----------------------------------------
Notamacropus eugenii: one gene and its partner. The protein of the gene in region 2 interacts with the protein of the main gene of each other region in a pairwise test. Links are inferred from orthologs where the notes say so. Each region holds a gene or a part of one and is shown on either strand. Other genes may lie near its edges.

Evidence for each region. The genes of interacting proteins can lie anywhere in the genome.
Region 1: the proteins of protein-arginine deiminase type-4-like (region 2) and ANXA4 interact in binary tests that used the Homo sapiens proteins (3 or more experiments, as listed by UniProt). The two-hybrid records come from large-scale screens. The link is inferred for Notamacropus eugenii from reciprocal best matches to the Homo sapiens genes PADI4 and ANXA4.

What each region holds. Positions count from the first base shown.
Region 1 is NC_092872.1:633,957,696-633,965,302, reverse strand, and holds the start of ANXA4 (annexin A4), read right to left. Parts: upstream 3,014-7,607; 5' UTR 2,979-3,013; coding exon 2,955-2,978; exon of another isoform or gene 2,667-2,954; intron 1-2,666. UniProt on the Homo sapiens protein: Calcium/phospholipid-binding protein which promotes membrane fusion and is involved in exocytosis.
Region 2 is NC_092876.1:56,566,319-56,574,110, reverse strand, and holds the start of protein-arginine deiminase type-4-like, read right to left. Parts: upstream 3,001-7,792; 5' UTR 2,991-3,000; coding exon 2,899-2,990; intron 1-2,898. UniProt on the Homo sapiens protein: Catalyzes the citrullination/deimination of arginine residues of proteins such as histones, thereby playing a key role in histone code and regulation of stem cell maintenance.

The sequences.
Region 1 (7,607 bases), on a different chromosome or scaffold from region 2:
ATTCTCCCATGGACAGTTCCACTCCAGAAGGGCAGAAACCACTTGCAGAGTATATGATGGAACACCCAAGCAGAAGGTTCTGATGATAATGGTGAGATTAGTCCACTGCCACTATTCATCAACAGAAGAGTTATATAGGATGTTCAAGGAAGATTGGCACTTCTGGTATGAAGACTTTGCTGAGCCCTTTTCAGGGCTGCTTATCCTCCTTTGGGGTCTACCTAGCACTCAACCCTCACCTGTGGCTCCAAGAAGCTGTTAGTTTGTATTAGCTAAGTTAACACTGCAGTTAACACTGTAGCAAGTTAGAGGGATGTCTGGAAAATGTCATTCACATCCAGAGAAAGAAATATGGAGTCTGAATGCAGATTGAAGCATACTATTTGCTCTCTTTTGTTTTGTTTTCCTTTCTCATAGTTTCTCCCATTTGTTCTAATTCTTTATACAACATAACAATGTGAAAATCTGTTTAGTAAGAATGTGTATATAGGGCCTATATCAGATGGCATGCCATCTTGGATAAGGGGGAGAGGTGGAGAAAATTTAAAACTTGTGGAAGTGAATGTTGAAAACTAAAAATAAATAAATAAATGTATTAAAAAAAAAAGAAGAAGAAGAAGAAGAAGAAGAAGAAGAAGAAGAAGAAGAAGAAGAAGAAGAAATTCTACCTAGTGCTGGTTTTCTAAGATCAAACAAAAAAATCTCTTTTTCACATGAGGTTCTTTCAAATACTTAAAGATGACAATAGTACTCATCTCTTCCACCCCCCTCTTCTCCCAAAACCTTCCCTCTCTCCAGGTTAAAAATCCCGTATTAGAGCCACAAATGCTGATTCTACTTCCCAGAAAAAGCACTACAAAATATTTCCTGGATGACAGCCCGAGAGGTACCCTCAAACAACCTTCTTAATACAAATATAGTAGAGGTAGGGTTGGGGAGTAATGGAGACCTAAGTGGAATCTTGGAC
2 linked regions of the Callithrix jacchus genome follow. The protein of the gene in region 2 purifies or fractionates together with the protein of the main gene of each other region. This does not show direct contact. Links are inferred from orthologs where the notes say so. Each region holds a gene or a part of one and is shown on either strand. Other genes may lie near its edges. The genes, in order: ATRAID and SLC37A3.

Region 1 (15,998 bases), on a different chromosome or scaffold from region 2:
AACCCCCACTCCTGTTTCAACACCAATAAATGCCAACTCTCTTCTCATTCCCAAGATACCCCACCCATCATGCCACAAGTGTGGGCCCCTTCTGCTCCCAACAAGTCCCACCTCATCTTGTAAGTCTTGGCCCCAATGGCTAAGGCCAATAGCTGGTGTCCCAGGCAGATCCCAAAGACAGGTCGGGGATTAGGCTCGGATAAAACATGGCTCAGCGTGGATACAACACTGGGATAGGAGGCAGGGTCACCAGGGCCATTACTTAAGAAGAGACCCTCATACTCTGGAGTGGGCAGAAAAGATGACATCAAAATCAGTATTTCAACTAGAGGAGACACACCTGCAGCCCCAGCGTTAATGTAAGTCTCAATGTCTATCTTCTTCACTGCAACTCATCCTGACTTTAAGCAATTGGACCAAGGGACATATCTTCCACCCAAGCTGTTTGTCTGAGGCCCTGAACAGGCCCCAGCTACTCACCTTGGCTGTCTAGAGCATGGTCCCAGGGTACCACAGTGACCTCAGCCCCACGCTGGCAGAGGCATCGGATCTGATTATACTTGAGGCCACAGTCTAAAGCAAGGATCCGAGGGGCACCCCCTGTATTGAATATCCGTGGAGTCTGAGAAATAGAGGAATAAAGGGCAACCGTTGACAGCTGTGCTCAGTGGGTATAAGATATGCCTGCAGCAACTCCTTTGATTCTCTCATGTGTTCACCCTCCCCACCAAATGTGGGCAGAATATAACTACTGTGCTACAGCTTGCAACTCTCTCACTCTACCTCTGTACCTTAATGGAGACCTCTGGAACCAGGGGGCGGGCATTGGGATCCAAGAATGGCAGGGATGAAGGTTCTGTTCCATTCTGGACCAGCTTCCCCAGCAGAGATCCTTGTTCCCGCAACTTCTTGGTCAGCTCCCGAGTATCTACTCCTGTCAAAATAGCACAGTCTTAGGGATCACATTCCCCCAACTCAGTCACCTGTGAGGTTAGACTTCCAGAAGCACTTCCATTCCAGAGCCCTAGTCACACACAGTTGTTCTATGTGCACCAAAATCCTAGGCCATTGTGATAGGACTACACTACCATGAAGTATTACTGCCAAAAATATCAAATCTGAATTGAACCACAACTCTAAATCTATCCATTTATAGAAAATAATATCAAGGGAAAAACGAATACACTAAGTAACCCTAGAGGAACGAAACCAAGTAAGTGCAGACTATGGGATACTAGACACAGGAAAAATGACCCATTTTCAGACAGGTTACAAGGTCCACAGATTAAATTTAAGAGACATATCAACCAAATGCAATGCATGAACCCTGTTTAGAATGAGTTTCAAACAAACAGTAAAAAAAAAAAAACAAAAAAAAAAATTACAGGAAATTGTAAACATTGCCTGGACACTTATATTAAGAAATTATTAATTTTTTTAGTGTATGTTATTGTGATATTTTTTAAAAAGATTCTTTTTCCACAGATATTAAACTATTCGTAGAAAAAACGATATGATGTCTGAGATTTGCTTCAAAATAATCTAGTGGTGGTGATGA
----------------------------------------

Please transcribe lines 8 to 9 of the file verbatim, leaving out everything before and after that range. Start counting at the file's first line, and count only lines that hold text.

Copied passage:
Region 1 (7,607 bases), on a different chromosome or scaffold from region 2:
ATTCTCCCATGGACAGTTCCACTCCAGAAGGGCAGAAACCACTTGCAGAGTATATGATGGAACACCCAAGCAGAAGGTTCTGATGATAATGGTGAGATTAGTCCACTGCCACTATTCATCAACAGAAGAGTTATATAGGATGTTCAAGGAAGATTGGCACTTCTGGTATGAAGACTTTGCTGAGCCCTTTTCAGGGCTGCTTATCCTCCTTTGGGGTCTACCTAGCACTCAACCCTCACCTGTGGCTCCAAGAAGCTGTTAGTTTGTATTAGCTAAGTTAACACTGCAGTTAACACTGTAGCAAGTTAGAGGGATGTCTGGAAAATGTCATTCACATCCAGAGAAAGAAATATGGAGTCTGAATGCAGATTGAAGCATACTATTTGCTCTCTTTTGTTTTGTTTTCCTTTCTCATAGTTTCTCCCATTTGTTCTAATTCTTTATACAACATAACAATGTGAAAATCTGTTTAGTAAGAATGTGTATATAGGGCCTATATCAGATGGCATGCCATCTTGGATAAGGGGGAGAGGTGGAGAAAATTTAAAACTTGTGGAAGTGAATGTTGAAAACTAAAAATAAATAAATAAATGTATTAAAAAAAAAAGAAGAAGAAGAAGAAGAAGAAGAAGAAGAAGAAGAAGAAGAAGAAGAAGAAGAAATTCTACCTAGTGCTGGTTTTCTAAGATCAAACAAAAAAATCTCTTTTTCACATGAGGTTCTTTCAAATACTTAAAGATGACAATAGTACTCATCTCTTCCACCCCCCTCTTCTCCCAAAACCTTCCCTCTCTCCAGGTTAAAAATCCCGTATTAGAGCCACAAATGCTGATTCTACTTCCCAGAAAAAGCACTACAAAATATTTCCTGGATGACAGCCCGAGAGGTACCCTCAAACAACCTTCTTAATACAAATATAGTAGAGGTAGGGTTGGGGAGTAATGGAGACCTAAGTGGAATCTTGGAC